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Gray v. Berryhill

United States District Court, M.D. Alabama, Northern Division

December 10, 2018

CARY GRAY, Plaintiff,
v.
NANCY A. BERRYHILL, Acting Commissioner of Social Security, Defendant.

          REPORT AND RECOMMENDATION OF THE MAGISTRATE JUDGE

          SUSAN RUSS WALKER UNITED STATES MAGISTRATE JUDGE

         On February 28, 2017, Plaintiff, an inmate at Bullock County Correctional Facility, filed this action seeking judicial review of a decision by the Social Security Administration that he was no longer entitled to Supplemental Security Income (SSI) under Title XVI of the Social Security Act because he was incarcerated. (Doc. 1).[1] On March 20, 2018, Defendant filed a motion to dismiss the complaint on the ground that Plaintiff had not exhausted his administrative appeal remedies as required to obtain judicial review under 42 U.S.C. § 405(g). (Doc. 14). Thereafter, the Court entered an order requiring Plaintiff to file a response to the motion to dismiss on or before Wednesday, April 11, 2018. (Doc. 15). In this order, the Court also advised the Plaintiff as follows:

The plaintiff is cautioned that failure to respond to this order may result in the sua sponte dismissal of this lawsuit pursuant to Federal Rule of Civil Procedure 41(b).

Id. This order was mailed to Plaintiff at Bullock Correctional Facility, and was signed as received by Olivia Hicks. (Doc. 16). Plaintiff has failed to file any response to the order of this Court. Accordingly, the Court concludes that this matter is due to be dismissed for failure to prosecute.

         Sua sponte dismissal for failure to prosecute has long been recognized as within the power of the Court. Link v. Wabash Railroad Co., 370 U.S. 626, 630-631 (1962) (Affirming lower court's dismissal of action where attorney failed to appear for pretrial conference and the district court duly considered this failure “in light of ‘the history of this litigation.'”). The Link Court held that

[t]he authority of a court to dismiss sua sponte for lack of prosecution has generally been considered an “inherent power, ” governed not by rule or statute but by the control necessarily vested in courts to manage their own affairs so as to achieve the orderly and expeditious disposition of cases.

Id. The Court has reviewed the file to determine whether a less drastic measure than dismissal is appropriate in this case. After such review, it concludes that dismissal of this case is the proper course of action.

         The undisputed evidence before the Court demonstrates that Plaintiff has failed to exhaust his administrative remedies properly through the Social Security Appeals process and, therefore, this Court lacks subject matter jurisdiction. (Doc. 14). Further, Plaintiff was given an opportunity to respond to the motion to dismiss and cautioned about dismissal if he failed to respond. (Doc. 15). Thus, the Court concludes that dismissal is proper in this action, especially considering the cautionary language contained in the March 21, 2018 Order. (Doc. 15). See Moon v. Newsome, 863 F.2d 835, 837 (11th Cir. 1989) (As a general rule, where a litigant has been forewarned, dismissal for failure to obey a court order is not an abuse of discretion.); see also Tanner v. Neal, 232 Fed.Appx. 924 (11th Cir. 2007) (affirming sua sponte dismissal without prejudice of inmate's 1983 action for failure to file an amendment to complaint in compliance with court's order directing amendment and warning of consequences for failure to comply.) Accordingly, the Court concludes that this action is due to be dismissed without prejudice.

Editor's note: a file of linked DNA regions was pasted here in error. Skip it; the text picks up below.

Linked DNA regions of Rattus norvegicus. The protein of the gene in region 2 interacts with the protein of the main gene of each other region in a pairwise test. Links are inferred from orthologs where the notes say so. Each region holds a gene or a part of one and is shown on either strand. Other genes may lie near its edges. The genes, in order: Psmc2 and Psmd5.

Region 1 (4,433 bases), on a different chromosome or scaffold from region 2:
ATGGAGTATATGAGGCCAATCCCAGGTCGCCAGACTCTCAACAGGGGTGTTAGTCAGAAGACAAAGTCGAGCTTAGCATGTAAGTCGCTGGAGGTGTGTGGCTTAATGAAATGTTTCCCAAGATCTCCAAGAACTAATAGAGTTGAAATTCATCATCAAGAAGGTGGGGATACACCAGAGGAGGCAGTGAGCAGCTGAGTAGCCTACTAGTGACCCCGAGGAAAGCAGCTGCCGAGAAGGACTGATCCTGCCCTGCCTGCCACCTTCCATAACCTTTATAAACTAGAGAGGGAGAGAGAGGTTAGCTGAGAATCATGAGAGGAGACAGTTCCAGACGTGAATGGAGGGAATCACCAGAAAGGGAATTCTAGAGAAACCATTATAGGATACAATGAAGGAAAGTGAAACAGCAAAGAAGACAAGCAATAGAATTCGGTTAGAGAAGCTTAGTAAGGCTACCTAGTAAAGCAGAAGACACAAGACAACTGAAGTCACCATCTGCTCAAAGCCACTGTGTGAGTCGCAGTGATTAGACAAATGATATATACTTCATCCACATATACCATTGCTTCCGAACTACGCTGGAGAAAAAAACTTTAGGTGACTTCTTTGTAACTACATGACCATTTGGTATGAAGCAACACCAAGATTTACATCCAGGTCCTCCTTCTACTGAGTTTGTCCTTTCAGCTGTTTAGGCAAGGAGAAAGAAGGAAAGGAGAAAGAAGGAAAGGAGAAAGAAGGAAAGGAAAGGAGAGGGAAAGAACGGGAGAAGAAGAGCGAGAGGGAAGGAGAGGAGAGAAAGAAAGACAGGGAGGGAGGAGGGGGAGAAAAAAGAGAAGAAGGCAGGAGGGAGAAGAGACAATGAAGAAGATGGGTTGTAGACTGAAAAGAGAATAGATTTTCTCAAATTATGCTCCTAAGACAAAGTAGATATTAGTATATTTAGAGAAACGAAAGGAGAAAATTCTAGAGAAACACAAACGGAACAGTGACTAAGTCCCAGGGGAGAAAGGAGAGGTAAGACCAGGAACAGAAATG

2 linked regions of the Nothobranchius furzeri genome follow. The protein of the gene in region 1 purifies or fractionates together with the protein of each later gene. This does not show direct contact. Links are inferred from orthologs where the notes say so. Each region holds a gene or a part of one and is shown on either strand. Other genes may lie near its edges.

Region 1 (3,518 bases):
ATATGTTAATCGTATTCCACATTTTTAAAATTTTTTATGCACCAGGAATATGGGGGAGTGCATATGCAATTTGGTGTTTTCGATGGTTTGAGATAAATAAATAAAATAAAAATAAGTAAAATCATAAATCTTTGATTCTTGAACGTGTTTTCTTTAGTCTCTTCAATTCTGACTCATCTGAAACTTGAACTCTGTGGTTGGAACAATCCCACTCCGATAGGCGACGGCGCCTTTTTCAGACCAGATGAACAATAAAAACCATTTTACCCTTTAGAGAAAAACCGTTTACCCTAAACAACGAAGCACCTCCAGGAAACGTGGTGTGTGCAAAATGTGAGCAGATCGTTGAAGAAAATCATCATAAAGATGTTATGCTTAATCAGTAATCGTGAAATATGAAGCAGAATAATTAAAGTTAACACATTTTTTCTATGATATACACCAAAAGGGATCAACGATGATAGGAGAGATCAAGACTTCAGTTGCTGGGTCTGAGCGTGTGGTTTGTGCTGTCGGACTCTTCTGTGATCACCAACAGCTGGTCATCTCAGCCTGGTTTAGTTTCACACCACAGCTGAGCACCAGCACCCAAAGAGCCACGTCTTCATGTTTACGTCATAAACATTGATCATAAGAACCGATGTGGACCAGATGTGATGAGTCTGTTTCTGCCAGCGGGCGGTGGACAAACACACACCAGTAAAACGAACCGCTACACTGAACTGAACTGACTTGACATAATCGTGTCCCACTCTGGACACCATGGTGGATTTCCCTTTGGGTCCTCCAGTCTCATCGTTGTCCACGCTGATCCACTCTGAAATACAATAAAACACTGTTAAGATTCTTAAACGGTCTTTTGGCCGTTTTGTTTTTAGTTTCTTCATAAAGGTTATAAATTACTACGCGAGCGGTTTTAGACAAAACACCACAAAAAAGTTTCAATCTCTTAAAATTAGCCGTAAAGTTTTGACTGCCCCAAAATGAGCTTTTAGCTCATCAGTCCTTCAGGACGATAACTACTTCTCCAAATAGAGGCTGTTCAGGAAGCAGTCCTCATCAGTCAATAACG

For the above stated reasons, it is the RECOMMENDATION of the Magistrate Judge that this case be dismissed without prejudice. Further, it is

         ORDERED that the Clerk of the Court shall designate Nancy A. Berryhill, the Acting Commissioner of the Social Security Administration, as the defendant in this action. It is further

         ORDERED that the Plaintiff file any objections to this Recommendation on or before December 27, 2018. Any objections filed must specifically identify the findings in the Magistrate Judge's Recommendation to which the party is objecting. Frivolous, conclusive or general objections will not be considered by the District Court. The parties are advised that this Recommendation is not a final order of the court and, therefore, it is not appealable.

         Failure to file written objections to the proposed findings and recommendations in the Magistrate Judge's report shall bar the party from a de novo determination by the District Court of issues covered in the report and shall bar the party from attacking on appeal factual findings in the report accepted or adopted by the District Court except upon grounds of plain error or manifest injustice. Nettles v. Wainwright, 677 F.2d 404 (5th Cir. 1982); see Stein v. Reynolds Securities, Inc., 667 F.2d 33 (11th Cir. 1982); see also Bonner v. City of Prichard, 661 F.2d 1206 (11th Cir. 1981, en banc) (adopting as binding precedent all of the decisions of the former Fifth Circuit handed down prior to the close of business on September 30, 1981).

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